What accounts for the poor camera performance of the P30 Pro against the iPhone Xs and its own predecessor, the P20 Pro? It can be largely attributed to two design modifications between the P20 Pro and the P30 Pro: changing the main lens image sensor from a traditional red-green-blue (RGB) sensor to a red-yellow-blue (RYB) sensor, and the addition of an ultra-wide lens. While the use of red-yellow-blue sensor increases responsiveness in lowlight, unfortunately it comes at the price of an unnatural color shift, high luminance noise, and color noise. The ultra-wide lens exhibits severe image distortion, chromatic aberration, image noise and artefacts.
Similar distortion and other issues were found in MingJian lab tests of the ultra-wide angle lens of the Samsung Galaxy S10 and Huawei Mate 20 Pro, explaining their low scores
We evaluate lowlight image performance in a controlled lab lightbox scene with luminance level of 11 lux.
Zooming in on the upper right section of the scene above, compare the image taken by the Galaxy S10 against that taken by the P30 Pro. Comments from the lab: Galaxy S10 “normal colors, normal skin tones, a bit noise, good sharpness” vs the P30 Pro “colors shift into orange, skin tones shift into orange, disturbing noise, normal sharpness, strong artefacts.”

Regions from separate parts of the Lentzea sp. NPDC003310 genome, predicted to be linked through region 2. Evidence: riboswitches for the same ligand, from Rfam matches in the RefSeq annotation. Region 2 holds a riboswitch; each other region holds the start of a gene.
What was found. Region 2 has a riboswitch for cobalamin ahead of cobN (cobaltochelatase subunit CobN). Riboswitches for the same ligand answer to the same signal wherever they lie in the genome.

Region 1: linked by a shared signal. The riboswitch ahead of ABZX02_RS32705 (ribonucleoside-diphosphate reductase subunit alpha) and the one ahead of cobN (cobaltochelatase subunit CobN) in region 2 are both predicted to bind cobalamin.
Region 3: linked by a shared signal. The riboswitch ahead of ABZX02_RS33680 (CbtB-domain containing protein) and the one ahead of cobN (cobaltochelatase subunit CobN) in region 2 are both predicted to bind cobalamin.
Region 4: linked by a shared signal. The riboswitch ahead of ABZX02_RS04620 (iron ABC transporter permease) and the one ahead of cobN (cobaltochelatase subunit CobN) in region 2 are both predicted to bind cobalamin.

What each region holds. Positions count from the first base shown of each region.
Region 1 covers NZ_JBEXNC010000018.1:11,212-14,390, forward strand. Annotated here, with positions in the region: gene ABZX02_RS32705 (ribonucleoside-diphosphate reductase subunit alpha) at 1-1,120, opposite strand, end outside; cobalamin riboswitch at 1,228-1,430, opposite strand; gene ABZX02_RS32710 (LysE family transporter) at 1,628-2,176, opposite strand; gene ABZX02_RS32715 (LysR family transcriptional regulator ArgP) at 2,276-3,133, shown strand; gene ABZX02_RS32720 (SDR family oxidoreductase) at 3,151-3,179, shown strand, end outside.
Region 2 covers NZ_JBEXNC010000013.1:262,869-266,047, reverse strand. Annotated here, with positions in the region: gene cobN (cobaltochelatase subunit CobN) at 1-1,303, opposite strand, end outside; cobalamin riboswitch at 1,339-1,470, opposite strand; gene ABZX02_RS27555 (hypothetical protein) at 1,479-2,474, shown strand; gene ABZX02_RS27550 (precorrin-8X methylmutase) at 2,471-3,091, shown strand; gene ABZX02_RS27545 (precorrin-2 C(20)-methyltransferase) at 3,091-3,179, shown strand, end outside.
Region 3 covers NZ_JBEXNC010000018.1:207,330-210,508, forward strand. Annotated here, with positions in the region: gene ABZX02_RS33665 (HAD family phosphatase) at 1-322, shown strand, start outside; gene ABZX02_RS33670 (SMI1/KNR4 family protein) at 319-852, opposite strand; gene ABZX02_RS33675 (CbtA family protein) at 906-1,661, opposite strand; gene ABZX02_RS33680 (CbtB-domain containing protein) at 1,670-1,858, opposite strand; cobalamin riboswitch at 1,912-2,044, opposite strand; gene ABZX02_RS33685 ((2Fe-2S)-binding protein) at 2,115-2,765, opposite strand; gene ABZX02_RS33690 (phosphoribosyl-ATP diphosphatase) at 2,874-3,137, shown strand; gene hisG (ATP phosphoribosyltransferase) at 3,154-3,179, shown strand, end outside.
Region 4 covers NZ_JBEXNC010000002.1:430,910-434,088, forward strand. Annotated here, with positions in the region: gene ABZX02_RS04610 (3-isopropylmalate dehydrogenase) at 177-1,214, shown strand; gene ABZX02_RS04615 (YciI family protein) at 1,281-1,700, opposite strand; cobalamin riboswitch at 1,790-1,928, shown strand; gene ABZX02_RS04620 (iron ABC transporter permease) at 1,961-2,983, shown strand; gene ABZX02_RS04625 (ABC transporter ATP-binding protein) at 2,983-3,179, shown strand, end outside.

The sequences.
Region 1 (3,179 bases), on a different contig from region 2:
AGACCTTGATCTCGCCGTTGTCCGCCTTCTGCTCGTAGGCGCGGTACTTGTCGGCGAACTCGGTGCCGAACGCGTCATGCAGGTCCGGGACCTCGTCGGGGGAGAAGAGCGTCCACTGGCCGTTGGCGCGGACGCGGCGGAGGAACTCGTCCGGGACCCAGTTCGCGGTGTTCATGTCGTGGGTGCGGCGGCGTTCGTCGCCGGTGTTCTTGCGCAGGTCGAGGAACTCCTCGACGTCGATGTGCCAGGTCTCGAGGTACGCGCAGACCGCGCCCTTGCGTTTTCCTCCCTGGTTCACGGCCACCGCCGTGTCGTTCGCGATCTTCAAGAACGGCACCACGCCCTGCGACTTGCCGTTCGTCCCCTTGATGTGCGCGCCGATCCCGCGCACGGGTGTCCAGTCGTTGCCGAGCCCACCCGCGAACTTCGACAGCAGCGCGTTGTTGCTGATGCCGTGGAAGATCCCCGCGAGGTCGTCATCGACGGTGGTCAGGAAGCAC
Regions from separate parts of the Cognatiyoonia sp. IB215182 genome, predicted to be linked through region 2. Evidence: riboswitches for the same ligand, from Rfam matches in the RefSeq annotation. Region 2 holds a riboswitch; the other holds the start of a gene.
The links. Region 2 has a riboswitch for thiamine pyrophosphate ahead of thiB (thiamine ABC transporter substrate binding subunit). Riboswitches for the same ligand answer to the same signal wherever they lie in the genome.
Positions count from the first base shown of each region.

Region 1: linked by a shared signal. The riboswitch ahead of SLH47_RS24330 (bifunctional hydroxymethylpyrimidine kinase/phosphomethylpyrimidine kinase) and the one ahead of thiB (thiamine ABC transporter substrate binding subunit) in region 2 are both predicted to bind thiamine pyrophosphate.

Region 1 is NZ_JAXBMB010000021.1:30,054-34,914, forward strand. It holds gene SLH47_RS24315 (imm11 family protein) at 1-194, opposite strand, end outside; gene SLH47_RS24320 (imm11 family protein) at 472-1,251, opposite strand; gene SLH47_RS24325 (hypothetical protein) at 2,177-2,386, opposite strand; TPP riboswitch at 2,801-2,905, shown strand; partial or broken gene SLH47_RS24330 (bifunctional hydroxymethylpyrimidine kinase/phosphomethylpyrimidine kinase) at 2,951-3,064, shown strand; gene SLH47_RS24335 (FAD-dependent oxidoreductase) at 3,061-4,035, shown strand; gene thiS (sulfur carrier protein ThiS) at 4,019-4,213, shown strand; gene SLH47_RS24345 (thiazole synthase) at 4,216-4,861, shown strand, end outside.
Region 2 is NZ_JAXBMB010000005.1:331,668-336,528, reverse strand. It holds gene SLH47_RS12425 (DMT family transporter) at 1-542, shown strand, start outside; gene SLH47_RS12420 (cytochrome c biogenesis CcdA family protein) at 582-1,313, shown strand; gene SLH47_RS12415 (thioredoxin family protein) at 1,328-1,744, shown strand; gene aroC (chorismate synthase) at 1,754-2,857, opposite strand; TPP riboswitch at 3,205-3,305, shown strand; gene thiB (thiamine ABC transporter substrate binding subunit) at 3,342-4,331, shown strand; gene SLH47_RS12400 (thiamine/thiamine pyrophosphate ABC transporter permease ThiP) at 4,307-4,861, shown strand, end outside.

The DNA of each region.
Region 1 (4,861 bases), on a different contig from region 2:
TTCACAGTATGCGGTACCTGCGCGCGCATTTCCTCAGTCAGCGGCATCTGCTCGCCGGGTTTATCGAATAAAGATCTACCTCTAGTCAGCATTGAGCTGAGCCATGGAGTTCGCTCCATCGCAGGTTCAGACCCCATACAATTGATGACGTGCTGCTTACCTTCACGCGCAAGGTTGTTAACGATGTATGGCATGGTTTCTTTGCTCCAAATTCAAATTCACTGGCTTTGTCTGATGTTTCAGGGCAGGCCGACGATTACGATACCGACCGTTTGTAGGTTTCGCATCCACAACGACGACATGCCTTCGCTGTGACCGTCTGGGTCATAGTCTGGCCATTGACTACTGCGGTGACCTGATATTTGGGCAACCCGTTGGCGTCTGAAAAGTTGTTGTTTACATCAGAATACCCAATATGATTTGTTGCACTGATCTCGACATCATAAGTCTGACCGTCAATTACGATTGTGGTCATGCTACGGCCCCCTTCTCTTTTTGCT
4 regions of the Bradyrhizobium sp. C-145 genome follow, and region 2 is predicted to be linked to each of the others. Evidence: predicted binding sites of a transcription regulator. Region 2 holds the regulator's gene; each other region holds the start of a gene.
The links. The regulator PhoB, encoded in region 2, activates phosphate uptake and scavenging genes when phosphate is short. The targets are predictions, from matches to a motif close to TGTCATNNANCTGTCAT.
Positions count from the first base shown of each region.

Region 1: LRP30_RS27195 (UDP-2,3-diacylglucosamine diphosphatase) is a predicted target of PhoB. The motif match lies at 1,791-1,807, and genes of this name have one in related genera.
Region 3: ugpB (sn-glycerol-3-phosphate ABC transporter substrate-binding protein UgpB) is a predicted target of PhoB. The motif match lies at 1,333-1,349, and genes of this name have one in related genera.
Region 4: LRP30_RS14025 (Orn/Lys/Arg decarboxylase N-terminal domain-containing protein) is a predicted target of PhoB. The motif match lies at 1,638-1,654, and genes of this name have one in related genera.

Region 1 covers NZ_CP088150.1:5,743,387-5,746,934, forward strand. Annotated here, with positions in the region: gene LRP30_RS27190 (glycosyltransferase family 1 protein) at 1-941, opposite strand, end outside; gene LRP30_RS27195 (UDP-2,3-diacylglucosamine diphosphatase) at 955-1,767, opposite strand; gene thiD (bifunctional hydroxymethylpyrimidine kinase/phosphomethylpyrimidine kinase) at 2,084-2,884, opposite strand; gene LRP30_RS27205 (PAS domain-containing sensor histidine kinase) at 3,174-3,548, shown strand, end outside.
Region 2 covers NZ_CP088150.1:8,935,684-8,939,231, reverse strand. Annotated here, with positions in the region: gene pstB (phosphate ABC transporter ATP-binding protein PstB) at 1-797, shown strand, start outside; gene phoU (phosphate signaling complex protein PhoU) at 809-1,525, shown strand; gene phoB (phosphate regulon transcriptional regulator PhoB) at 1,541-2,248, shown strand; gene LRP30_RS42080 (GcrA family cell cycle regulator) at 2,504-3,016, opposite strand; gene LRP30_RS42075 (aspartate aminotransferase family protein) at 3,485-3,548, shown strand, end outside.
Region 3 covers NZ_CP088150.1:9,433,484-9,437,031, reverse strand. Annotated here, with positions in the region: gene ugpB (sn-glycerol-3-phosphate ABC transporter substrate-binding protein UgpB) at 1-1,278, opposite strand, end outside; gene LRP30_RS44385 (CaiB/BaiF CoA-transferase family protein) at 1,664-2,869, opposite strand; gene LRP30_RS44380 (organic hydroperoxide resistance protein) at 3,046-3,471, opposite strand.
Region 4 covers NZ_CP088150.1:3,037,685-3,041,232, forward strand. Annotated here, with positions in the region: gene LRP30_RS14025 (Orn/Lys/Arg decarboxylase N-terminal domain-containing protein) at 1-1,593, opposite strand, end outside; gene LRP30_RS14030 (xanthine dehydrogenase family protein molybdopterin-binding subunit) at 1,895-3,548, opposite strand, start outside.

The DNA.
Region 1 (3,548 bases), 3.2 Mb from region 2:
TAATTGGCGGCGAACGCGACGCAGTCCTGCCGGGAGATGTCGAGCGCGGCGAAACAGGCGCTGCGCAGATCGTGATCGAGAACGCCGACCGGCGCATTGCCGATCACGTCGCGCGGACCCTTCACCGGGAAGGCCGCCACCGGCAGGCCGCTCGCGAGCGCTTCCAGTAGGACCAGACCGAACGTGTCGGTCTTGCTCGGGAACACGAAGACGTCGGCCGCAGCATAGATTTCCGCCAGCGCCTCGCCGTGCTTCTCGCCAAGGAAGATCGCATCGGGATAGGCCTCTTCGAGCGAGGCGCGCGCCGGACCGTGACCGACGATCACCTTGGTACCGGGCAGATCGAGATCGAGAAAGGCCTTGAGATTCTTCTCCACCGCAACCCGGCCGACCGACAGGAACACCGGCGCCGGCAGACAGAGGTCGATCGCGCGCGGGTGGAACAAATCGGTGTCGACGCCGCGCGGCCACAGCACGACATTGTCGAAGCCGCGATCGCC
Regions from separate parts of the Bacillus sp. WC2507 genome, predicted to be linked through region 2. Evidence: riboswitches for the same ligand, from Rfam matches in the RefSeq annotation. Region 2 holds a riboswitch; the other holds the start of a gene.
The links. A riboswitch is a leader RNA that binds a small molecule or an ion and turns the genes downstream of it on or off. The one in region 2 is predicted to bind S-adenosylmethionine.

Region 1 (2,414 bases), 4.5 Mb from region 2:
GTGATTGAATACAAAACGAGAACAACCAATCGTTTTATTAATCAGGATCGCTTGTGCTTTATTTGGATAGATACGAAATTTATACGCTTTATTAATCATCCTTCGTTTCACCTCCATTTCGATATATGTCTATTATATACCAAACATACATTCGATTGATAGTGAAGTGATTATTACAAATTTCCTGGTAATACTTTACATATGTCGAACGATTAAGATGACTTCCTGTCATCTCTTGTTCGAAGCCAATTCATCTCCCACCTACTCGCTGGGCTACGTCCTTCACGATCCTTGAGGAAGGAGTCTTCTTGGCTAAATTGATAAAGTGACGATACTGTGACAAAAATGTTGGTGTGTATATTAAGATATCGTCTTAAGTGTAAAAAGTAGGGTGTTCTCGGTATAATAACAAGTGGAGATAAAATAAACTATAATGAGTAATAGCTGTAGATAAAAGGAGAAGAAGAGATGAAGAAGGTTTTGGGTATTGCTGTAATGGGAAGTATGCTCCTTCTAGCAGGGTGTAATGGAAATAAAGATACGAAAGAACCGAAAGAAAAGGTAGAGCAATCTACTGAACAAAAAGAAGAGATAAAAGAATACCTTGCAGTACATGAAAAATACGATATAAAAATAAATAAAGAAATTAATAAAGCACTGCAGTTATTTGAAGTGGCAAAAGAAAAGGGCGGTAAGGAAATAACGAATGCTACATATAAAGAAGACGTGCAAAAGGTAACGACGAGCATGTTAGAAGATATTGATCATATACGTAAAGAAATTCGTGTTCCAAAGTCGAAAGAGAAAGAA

The difference in color accuracy is clearly visible comparing the skin tone of the mannequin and the side of the church between the two images. The color noise and artefacts of the P30 Pro image can be seen in the flecks of purple in the eye and on the lips of the mannequin, on the spires of the church, and in the leaves of the trees.
Zooming in on the checkerboard card and the yellow barge in the river, compare the accurate coloring of the image taken by the Galaxy S10 with the color shift to orange accompanied by purple luminance noise of the image taken by the P30 Pro. (Update 2019/06/03 – Please refer to notes at the bottom of the article for how to reduce the color shift and image noise with a firmware update).